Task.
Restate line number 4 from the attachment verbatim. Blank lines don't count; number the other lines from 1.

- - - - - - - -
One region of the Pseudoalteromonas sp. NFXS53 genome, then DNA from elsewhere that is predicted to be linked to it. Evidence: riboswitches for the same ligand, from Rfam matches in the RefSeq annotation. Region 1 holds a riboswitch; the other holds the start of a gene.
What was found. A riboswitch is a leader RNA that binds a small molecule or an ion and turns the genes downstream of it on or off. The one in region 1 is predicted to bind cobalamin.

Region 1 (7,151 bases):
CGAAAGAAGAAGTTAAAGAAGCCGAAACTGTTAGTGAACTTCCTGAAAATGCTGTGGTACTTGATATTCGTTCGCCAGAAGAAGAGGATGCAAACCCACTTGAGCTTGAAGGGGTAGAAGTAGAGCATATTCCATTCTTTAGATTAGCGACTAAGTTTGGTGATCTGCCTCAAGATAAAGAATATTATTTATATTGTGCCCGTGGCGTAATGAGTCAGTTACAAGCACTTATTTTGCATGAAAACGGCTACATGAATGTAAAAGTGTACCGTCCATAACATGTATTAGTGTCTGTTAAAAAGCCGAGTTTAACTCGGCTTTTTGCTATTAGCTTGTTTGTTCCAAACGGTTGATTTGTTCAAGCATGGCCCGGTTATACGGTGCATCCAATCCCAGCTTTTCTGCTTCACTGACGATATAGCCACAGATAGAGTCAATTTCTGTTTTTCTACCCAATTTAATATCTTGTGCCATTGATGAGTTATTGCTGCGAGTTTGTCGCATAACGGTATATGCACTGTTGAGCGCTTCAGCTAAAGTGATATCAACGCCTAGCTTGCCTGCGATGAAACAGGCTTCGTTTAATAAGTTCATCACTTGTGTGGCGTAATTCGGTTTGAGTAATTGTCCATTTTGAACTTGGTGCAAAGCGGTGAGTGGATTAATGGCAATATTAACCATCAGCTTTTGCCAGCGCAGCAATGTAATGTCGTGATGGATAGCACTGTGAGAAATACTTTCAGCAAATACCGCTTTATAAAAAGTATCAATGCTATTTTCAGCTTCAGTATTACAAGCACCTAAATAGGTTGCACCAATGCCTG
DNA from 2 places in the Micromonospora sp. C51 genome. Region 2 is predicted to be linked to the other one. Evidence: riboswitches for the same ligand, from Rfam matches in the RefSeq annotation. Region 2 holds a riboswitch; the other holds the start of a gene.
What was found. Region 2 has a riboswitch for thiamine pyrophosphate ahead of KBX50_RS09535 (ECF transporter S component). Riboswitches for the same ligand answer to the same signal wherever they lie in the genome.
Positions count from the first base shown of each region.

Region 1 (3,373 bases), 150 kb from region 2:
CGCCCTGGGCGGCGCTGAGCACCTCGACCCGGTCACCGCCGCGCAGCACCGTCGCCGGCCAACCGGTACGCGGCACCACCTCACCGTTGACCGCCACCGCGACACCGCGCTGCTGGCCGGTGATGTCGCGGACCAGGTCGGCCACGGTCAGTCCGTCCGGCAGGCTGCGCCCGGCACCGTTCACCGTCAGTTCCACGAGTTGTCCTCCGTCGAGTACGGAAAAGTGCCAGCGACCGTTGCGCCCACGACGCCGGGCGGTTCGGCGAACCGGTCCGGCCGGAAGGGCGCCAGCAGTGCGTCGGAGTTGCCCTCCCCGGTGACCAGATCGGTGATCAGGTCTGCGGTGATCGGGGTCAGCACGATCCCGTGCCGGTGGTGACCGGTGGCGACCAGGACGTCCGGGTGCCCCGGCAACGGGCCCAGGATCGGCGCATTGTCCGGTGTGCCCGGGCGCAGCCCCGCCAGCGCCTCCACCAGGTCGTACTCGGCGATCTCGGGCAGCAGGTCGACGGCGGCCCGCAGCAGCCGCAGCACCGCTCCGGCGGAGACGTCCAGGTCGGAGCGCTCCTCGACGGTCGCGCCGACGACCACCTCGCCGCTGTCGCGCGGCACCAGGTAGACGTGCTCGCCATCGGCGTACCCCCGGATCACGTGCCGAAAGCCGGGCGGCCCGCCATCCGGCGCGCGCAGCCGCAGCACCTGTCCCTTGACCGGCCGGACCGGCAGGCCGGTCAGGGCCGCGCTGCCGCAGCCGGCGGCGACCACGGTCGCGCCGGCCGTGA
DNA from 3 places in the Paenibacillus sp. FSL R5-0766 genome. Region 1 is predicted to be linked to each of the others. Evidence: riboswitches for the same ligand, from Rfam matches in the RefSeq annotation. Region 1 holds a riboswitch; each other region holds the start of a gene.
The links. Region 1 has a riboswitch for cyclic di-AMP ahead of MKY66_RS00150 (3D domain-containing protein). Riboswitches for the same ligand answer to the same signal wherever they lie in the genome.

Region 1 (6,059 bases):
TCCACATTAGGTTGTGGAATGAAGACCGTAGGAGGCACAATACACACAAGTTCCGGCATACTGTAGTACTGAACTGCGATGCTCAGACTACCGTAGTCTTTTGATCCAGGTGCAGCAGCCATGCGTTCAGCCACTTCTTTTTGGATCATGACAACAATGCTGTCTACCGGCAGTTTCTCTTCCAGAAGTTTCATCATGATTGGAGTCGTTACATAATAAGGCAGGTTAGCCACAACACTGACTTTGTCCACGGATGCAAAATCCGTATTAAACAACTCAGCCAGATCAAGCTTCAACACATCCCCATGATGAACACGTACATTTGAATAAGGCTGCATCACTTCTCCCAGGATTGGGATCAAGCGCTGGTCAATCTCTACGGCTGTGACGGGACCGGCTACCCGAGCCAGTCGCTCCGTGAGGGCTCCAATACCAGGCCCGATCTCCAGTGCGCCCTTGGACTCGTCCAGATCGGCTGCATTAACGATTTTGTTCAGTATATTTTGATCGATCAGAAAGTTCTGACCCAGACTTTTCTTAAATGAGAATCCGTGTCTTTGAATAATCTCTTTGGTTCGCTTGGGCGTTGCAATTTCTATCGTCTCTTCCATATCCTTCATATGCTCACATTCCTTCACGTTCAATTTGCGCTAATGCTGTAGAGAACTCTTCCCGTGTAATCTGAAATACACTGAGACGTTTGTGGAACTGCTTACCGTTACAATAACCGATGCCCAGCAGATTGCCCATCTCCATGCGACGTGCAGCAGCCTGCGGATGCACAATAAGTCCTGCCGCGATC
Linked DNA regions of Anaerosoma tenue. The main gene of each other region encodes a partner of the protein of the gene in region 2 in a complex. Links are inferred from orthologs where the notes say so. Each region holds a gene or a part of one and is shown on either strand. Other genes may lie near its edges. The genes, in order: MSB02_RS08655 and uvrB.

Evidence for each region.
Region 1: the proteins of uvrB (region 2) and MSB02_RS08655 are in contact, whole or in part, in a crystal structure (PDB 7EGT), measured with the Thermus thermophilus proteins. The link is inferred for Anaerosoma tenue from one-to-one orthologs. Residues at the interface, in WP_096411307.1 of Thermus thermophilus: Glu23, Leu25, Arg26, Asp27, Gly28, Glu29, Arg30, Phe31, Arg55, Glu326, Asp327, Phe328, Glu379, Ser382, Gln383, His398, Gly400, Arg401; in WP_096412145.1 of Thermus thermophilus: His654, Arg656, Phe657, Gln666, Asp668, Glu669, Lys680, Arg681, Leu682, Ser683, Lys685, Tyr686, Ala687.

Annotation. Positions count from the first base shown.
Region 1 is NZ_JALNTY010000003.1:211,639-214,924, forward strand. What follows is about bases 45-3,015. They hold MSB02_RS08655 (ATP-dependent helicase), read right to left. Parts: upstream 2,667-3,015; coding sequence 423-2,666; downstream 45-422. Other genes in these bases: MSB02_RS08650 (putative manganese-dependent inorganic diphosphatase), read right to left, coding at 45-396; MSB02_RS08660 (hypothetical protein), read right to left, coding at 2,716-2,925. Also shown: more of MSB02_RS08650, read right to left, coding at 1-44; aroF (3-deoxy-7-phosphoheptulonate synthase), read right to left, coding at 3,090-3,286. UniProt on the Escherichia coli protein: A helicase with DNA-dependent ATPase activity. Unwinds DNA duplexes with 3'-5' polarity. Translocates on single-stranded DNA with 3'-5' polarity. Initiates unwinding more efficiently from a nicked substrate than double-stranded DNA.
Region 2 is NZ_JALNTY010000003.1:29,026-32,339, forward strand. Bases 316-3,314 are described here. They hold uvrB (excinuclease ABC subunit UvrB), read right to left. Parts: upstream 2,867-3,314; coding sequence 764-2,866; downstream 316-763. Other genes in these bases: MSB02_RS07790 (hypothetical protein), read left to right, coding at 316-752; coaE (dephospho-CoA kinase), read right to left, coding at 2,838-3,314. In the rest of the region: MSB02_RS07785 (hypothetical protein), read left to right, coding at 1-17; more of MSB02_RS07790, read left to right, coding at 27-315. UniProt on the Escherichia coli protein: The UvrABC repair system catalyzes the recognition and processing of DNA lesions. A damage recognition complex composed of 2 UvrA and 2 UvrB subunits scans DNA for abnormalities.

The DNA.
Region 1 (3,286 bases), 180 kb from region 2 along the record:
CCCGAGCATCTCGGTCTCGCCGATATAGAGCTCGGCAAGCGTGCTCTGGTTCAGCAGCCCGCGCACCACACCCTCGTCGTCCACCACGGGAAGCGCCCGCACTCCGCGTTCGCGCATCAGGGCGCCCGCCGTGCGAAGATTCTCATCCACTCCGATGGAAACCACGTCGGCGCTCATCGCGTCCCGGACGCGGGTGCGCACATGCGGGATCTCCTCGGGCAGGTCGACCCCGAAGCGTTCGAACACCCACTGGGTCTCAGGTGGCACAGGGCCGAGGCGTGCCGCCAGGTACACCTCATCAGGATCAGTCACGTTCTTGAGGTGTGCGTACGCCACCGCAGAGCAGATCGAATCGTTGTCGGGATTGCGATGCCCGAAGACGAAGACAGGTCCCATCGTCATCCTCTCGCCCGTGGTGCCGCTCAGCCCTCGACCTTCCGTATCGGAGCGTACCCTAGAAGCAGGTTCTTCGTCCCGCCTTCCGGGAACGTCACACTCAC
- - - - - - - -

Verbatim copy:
CGAAAGAAGAAGTTAAAGAAGCCGAAACTGTTAGTGAACTTCCTGAAAATGCTGTGGTACTTGATATTCGTTCGCCAGAAGAAGAGGATGCAAACCCACTTGAGCTTGAAGGGGTAGAAGTAGAGCATATTCCATTCTTTAGATTAGCGACTAAGTTTGGTGATCTGCCTCAAGATAAAGAATATTATTTATATTGTGCCCGTGGCGTAATGAGTCAGTTACAAGCACTTATTTTGCATGAAAACGGCTACATGAATGTAAAAGTGTACCGTCCATAACATGTATTAGTGTCTGTTAAAAAGCCGAGTTTAACTCGGCTTTTTGCTATTAGCTTGTTTGTTCCAAACGGTTGATTTGTTCAAGCATGGCCCGGTTATACGGTGCATCCAATCCCAGCTTTTCTGCTTCACTGACGATATAGCCACAGATAGAGTCAATTTCTGTTTTTCTACCCAATTTAATATCTTGTGCCATTGATGAGTTATTGCTGCGAGTTTGTCGCATAACGGTATATGCACTGTTGAGCGCTTCAGCTAAAGTGATATCAACGCCTAGCTTGCCTGCGATGAAACAGGCTTCGTTTAATAAGTTCATCACTTGTGTGGCGTAATTCGGTTTGAGTAATTGTCCATTTTGAACTTGGTGCAAAGCGGTGAGTGGATTAATGGCAATATTAACCATCAGCTTTTGCCAGCGCAGCAATGTAATGTCGTGATGGATAGCACTGTGAGAAATACTTTCAGCAAATACCGCTTTATAAAAAGTATCAATGCTATTTTCAGCTTCAGTATTACAAGCACCTAAATAGGTTGCACCAATGCCTG